DOVER — With the help of the state’s “Getting to Zero” campaign, all 1,466 “college-ready” seniors in the class of 2015 applied to college or other post-secondary education programs.
Nearly 80 percent of them completed a Free Application for Federal Student Aid application, an increase from last year, the state Department of Education announced last week.
“Getting to Zero” is a partnership between the Department of Education, school districts and charter high schools, counselors and the College Board that was launched in 2013 by Gov. Jack Markell.
The goal is to boost the rate of students going to college who hit the benchmark of at least 1550 — out of 2400 — on the SAT.
Before the launch of the initiative, only about 82 percent of those students applied for college.
Beginning in the fall, state leaders toured Delaware high schools to speak to students about the importance of continuing their education and let them know about the support the state would provide to assist them.
Throughout the year, counselors tracked which students applied, followed up with those who didn’t, helped them apply for scholarships and organize FAFSA workshops.
This year, for the first time, every high school participated in College Application Month in October and November, allowing seniors to fill out applications during school hours with the help of volunteers. Also for the first time, all Delaware colleges waived their fees for students who applied. Through the partnership with College Board, students who are low-income received fee-waivers to apply to as many as eight colleges depending on their SAT score range.
This is the second straight year that every college-ready student applied for college, post-secondary vocational training programs or the military. Delaware high school counselors reported that 98 percent of those who applied last year took active steps to enroll and one percent entered the military. About 77 percent of college-ready students completed the FAFSA in the Class of 2014.for it.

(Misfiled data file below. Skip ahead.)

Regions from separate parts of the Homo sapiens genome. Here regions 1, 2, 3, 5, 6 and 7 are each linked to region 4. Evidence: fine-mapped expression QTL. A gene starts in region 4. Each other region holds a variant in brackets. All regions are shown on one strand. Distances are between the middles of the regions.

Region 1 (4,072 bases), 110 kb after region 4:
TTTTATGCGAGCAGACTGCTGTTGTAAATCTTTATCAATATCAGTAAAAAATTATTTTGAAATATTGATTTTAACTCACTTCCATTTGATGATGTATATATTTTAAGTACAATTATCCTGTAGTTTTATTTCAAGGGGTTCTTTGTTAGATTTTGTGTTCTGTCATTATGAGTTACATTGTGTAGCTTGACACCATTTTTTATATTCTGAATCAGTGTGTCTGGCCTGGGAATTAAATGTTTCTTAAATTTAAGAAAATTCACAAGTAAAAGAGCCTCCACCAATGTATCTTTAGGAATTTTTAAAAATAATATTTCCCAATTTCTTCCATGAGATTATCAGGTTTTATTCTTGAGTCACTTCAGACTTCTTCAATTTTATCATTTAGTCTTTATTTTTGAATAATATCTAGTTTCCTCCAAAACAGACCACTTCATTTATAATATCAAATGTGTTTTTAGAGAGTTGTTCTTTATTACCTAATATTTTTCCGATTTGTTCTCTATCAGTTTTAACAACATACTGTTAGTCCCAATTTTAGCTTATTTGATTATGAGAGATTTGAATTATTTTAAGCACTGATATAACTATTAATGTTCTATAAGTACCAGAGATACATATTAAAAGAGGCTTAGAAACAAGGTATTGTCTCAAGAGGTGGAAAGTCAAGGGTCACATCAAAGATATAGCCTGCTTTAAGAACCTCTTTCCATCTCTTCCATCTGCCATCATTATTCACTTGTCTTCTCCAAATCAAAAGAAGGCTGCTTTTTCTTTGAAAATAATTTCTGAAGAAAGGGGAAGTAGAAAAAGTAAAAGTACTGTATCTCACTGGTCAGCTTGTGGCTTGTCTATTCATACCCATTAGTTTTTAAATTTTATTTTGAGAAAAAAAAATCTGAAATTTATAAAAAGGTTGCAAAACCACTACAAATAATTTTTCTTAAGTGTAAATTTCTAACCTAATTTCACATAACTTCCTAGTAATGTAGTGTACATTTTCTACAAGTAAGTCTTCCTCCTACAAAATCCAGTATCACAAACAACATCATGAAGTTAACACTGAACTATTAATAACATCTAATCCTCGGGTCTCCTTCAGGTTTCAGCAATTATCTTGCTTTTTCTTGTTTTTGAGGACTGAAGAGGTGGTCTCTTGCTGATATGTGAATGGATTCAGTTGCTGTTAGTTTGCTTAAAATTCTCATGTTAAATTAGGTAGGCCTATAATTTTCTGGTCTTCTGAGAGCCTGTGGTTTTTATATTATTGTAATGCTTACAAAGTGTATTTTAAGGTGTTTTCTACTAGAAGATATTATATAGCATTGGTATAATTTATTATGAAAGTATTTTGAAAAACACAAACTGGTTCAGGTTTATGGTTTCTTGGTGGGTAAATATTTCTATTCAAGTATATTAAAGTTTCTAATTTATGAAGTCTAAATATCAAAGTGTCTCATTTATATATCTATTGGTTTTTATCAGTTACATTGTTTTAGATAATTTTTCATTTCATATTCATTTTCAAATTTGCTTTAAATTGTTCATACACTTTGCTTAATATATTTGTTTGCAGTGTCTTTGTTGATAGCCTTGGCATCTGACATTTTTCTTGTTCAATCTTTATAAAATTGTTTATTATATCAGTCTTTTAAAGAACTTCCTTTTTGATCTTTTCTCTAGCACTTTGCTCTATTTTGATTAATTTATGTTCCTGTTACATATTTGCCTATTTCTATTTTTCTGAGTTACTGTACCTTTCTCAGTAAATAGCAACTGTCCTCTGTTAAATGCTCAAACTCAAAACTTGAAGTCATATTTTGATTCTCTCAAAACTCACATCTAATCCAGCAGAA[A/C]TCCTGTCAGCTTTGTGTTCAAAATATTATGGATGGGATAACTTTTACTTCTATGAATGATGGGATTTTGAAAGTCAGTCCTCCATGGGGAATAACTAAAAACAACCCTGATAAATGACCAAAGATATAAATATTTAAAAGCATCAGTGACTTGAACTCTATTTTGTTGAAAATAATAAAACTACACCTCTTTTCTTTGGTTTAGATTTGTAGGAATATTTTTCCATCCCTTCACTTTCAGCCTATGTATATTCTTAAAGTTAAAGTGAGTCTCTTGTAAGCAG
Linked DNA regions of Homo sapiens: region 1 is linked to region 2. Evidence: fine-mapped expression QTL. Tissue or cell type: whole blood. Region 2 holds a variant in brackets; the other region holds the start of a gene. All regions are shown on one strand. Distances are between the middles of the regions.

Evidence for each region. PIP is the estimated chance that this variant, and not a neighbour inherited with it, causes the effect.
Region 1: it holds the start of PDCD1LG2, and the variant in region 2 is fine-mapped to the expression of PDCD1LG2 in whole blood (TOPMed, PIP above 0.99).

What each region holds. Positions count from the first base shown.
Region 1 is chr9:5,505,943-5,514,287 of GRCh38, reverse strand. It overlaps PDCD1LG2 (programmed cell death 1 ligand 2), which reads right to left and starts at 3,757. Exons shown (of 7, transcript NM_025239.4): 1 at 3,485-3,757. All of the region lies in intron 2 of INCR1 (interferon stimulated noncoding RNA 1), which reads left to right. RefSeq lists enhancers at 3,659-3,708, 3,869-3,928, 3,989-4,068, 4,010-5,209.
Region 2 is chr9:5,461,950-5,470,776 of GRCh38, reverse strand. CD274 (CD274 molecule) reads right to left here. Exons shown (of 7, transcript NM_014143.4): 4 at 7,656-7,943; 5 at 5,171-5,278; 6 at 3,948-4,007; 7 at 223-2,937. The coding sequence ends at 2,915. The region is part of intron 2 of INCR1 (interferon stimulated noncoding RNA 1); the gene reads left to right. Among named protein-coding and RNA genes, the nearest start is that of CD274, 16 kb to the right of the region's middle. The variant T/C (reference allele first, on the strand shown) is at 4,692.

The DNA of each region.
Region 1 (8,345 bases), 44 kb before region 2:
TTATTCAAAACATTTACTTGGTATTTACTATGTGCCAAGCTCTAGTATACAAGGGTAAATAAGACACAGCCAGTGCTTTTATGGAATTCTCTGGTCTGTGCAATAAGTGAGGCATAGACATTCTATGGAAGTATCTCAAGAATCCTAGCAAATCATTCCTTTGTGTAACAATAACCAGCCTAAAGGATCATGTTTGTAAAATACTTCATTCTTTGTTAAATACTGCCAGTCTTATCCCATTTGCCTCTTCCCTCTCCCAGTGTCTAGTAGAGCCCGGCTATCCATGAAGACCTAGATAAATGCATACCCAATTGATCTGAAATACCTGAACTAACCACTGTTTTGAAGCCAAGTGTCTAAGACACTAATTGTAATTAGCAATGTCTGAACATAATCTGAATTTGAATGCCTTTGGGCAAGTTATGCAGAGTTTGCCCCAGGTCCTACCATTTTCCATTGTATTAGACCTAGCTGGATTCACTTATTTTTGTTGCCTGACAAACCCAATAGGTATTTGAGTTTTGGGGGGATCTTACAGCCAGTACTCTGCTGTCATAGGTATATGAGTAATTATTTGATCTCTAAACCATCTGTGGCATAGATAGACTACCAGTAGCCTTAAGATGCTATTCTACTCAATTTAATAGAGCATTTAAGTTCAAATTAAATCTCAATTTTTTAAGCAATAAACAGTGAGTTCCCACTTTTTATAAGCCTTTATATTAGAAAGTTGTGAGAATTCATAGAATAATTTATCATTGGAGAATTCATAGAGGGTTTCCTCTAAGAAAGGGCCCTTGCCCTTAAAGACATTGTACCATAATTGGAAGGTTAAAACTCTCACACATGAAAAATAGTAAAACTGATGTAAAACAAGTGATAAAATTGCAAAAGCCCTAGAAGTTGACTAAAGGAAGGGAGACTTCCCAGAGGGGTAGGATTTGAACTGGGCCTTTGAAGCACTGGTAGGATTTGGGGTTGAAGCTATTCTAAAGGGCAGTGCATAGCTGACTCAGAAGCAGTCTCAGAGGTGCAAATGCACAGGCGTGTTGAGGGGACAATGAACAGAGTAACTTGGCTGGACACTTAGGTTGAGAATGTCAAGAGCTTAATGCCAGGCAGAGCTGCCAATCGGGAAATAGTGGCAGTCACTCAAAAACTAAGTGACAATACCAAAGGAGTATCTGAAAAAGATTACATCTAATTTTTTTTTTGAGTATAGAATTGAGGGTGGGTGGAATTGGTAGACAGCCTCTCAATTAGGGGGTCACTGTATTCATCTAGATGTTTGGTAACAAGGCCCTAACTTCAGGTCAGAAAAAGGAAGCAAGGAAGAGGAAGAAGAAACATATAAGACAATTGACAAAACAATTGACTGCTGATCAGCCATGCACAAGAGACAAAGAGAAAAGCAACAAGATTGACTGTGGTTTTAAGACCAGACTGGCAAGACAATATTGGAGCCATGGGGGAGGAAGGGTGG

Elements of Getting to Zero include:
•In partnership with the College Board, which offers the SAT and AP tests, packets that include letters from Gov. Markell and Delaware Education Secretary Mark Murphy, as well as information about applying to college and financial aid opportunities, were sent in the fall.
•Through the partnership with College Board, students who are low-income received up to eight fee waivers to cover the cost of the application fees based on their SAT score range
•Every high school in the state gave students time during the school day during College Application Month in the fall to apply to college, with assistance from volunteers.
•College Information Nights for Parents were held in all three counties, in partnership with the Delaware PTA.
•Counselors used a statewide electronic data system to keep track of which students have applied.
•A college-going calendar ensured students were aware of important deadlines.
•Beginning on May 1, schools will host ceremonies to celebrated National Decision Day, when students are supposed to commit to which college they plan to attend.
To encourage FAFSA completion:
• Through the U.S. Department of Education, the state offered FAFSA training for school counselors and community organizations that help students and families with financial aid.
•Stand By Me offered a menu of services related to financial aid and the FAFSA to 32 high schools.
•Starting in February, the Department of Education provided bi-weekly reports on which students had completed the FAFSA to districts, principals and counselors.
•A state-wide text messaging program is sending three messages per month to seniors to remind them to fill out FAFSA and apply for scholarships. DOE staff respond to questions sent by text.
•With community partner organizations, the Department held Financial Aid Week in February during which families could get one-on-one assistance completing FAFSA.
• The department published the Delaware Scholarship Compendium, which included information on scholarships and financial aid to all high schools. The state offers over $3 million in scholarships through DOE’s Higher Education Office.